It is clear from Table 9 that the rheometer t90 values were the same both in the invention and in the comparison, but the scorch time was longer in the invention. This means that the unvulcanized rubber compound in accordance with the invention has better processability.

It can further be seen that the Mooney viscosities of the unvulcanized compounds at 100 C. were the same for the invention and the comparison, but the compound of this invention has a low viscosity at 153 C. (as can be seen from the rheometer cure curves shown in FIG. 2). Thus, the copolymer in accordance with this invention is a rubber having good processability whose viscosity is largely temperature-dependent.

The properties of the vulcanized rubbers were measured, and the results are shown in Table 10. The results demonstrate that the vulcanized rubber of the invention has superior tensile strength and elongation to that of the comparison.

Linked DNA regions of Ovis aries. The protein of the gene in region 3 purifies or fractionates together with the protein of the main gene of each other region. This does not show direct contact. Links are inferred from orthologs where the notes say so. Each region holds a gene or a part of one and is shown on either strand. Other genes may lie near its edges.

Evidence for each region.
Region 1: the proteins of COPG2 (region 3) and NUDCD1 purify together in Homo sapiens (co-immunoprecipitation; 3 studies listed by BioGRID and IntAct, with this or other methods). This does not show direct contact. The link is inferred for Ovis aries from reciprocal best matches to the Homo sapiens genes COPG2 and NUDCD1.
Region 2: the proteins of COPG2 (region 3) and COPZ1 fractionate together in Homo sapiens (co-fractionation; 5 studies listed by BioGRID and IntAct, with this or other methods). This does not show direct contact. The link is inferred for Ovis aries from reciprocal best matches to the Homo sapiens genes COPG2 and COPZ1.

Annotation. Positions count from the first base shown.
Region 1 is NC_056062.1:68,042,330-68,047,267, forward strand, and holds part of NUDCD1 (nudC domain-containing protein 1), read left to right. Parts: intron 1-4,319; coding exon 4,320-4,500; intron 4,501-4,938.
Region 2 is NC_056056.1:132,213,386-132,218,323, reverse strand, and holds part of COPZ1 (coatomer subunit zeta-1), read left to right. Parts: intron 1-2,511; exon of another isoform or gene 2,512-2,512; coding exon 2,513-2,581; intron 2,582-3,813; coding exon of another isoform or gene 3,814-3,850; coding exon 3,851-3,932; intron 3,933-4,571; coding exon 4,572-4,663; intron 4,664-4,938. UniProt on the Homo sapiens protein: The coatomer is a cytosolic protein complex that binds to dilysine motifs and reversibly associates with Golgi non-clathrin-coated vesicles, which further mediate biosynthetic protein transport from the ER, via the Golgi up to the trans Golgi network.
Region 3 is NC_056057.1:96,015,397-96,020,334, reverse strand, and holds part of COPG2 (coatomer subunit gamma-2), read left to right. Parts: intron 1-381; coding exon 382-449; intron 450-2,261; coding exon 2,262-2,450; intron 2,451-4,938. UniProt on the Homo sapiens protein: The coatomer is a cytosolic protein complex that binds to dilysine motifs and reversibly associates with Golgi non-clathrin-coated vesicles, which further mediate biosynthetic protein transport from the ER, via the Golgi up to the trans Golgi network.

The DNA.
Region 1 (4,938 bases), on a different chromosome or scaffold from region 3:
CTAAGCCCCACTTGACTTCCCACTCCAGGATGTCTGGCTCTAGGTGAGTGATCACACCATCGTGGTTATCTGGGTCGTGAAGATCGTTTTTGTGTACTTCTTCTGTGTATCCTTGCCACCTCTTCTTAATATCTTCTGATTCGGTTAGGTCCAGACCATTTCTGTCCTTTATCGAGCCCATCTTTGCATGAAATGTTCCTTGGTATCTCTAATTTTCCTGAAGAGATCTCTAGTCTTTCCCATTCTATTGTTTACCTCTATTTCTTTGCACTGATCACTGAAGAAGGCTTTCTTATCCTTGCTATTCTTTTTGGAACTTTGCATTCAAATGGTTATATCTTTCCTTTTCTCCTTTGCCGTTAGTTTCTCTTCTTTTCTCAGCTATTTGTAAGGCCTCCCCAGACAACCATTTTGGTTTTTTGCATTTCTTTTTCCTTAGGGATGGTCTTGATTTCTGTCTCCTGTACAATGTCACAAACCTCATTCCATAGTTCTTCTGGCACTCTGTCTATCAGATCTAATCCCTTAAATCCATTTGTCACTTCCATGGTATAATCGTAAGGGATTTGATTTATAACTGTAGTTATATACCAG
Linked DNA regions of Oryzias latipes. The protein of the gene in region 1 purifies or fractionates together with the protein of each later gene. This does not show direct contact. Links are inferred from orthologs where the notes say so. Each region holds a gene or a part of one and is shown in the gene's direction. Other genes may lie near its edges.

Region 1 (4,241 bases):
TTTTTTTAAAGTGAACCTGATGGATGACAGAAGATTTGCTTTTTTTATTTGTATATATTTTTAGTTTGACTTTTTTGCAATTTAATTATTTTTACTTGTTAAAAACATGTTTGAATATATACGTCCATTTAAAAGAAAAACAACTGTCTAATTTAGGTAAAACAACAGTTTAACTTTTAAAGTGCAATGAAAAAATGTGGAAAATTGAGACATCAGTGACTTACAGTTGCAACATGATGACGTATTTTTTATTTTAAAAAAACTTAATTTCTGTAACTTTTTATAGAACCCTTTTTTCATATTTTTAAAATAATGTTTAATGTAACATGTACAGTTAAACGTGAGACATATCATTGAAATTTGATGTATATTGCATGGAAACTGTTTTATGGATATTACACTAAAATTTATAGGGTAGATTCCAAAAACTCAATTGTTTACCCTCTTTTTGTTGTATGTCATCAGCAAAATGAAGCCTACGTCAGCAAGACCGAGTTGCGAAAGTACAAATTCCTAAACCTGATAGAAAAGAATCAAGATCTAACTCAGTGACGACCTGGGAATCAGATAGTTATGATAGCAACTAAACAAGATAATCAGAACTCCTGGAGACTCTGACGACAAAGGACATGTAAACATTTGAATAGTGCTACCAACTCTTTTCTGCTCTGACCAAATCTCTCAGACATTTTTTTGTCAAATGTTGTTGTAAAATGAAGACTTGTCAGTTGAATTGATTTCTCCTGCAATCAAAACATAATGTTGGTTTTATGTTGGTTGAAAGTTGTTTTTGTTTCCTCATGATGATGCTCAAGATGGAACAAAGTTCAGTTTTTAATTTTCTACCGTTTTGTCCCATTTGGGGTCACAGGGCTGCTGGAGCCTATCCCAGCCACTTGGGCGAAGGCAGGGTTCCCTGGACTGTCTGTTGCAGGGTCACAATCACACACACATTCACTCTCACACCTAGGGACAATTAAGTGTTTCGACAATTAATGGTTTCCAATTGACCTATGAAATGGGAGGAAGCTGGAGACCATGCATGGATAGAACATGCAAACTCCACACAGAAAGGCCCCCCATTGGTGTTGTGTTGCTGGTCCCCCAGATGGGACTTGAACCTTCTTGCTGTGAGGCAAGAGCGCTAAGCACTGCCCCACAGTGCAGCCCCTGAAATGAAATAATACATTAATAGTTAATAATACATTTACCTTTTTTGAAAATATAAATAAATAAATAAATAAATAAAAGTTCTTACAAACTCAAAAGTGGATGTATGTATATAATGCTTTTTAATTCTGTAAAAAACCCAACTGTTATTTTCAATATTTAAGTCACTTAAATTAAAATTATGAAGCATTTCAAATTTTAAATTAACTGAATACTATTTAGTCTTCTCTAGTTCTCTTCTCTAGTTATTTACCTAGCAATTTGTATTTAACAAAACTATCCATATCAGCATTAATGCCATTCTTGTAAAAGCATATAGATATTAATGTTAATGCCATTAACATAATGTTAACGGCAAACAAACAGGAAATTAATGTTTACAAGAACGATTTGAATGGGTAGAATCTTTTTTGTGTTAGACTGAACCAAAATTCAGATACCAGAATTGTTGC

Table 10______________________________________Properties of vulcanized rubbers (vulcanized at153 C. under 5 Kg/cm2 for 30 minutes)            Invention  Comparison______________________________________100% Modulus (Kg/cm2)              38          40Tensile strength (Kg/cm2)              143         132Elongation (%)     500         400______________________________________
EXAMPLE 5

In this example, a copolymer was prepared in the absence of a sulfur vulcanization accelerator which did not cause degradative chain transfer for comparison with a copolymer in accordance with the invention. Polymerization was performed by an emulsion polymerization technique; the technique is conventional and is described in the heretofore cited issue of "Rubber Age" December 1952, p353; in U.S. Pat. No. 3,402,158; and in Rubber World, the June 1974 issue, p42.

______________________________________              Invention                      Comparison______________________________________Ethyl acrylate      100 parts 100 parts(I)  Ethylidene norbornene                    6         62-Mercaptobenzothiazole                    1         --Distilled water     200       200(II) Neopelex-05-Powder  4         4FeSO4 . 7H2 O                    0.1       0.1Water               10        10(III)Potassium persulfate                    0.05      0.05______________________________________

The polymers obtained were each compounded in accordance with the recipes shown in Table 11, and vulcanized in the same way as in Example 4.